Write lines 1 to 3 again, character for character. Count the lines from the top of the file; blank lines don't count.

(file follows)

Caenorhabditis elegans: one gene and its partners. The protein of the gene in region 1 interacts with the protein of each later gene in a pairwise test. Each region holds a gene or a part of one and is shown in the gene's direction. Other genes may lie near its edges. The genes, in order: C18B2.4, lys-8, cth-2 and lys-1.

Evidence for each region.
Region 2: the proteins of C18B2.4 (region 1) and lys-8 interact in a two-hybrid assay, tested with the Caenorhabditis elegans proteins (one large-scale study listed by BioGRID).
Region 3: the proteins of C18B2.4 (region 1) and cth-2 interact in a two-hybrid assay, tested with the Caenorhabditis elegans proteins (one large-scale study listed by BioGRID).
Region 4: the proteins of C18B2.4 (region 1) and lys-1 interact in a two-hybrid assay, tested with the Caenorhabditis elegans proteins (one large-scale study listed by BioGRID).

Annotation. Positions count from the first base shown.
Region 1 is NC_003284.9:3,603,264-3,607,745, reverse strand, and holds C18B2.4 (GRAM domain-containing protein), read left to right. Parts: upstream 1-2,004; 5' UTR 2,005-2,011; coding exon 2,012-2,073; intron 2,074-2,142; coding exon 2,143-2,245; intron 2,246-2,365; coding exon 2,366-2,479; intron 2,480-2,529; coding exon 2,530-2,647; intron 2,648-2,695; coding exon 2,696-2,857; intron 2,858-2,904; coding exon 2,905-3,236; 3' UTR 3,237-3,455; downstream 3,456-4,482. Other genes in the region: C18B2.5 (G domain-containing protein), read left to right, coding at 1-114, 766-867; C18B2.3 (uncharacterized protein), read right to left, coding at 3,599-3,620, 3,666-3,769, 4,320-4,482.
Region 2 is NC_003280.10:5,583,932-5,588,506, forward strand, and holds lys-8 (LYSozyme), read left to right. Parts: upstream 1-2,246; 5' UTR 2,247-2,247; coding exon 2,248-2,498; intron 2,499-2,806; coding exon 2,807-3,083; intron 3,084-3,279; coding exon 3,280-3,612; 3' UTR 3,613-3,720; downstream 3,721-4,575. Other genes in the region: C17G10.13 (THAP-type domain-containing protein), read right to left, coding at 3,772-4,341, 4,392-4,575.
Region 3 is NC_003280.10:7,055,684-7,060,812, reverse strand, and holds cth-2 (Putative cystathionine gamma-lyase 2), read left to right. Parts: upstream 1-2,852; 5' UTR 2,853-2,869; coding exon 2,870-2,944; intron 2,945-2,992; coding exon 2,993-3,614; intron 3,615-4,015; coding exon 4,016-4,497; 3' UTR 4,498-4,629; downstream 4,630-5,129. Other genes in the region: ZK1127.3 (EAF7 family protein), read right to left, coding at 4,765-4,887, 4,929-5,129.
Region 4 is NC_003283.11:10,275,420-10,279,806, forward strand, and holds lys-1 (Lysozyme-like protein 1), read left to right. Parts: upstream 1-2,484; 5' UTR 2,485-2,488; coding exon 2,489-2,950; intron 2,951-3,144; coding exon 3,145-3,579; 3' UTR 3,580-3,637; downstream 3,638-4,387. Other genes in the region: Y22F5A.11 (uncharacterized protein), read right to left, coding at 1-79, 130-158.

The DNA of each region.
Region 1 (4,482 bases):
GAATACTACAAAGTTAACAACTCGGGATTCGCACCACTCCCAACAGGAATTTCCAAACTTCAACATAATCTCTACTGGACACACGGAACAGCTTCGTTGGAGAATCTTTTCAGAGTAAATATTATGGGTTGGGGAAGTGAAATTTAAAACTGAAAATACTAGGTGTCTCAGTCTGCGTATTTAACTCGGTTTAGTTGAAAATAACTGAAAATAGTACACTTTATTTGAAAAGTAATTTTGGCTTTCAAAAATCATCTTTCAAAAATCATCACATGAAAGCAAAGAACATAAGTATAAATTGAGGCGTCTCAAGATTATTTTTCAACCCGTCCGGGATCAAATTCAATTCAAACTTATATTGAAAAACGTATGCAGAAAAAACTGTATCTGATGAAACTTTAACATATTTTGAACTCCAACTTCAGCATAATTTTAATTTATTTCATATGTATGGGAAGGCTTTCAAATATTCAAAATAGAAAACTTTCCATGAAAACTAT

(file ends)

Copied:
Caenorhabditis elegans: one gene and its partners. The protein of the gene in region 1 interacts with the protein of each later gene in a pairwise test. Each region holds a gene or a part of one and is shown in the gene's direction. Other genes may lie near its edges. The genes, in order: C18B2.4, lys-8, cth-2 and lys-1.

Evidence for each region.
Region 2: the proteins of C18B2.4 (region 1) and lys-8 interact in a two-hybrid assay, tested with the Caenorhabditis elegans proteins (one large-scale study listed by BioGRID).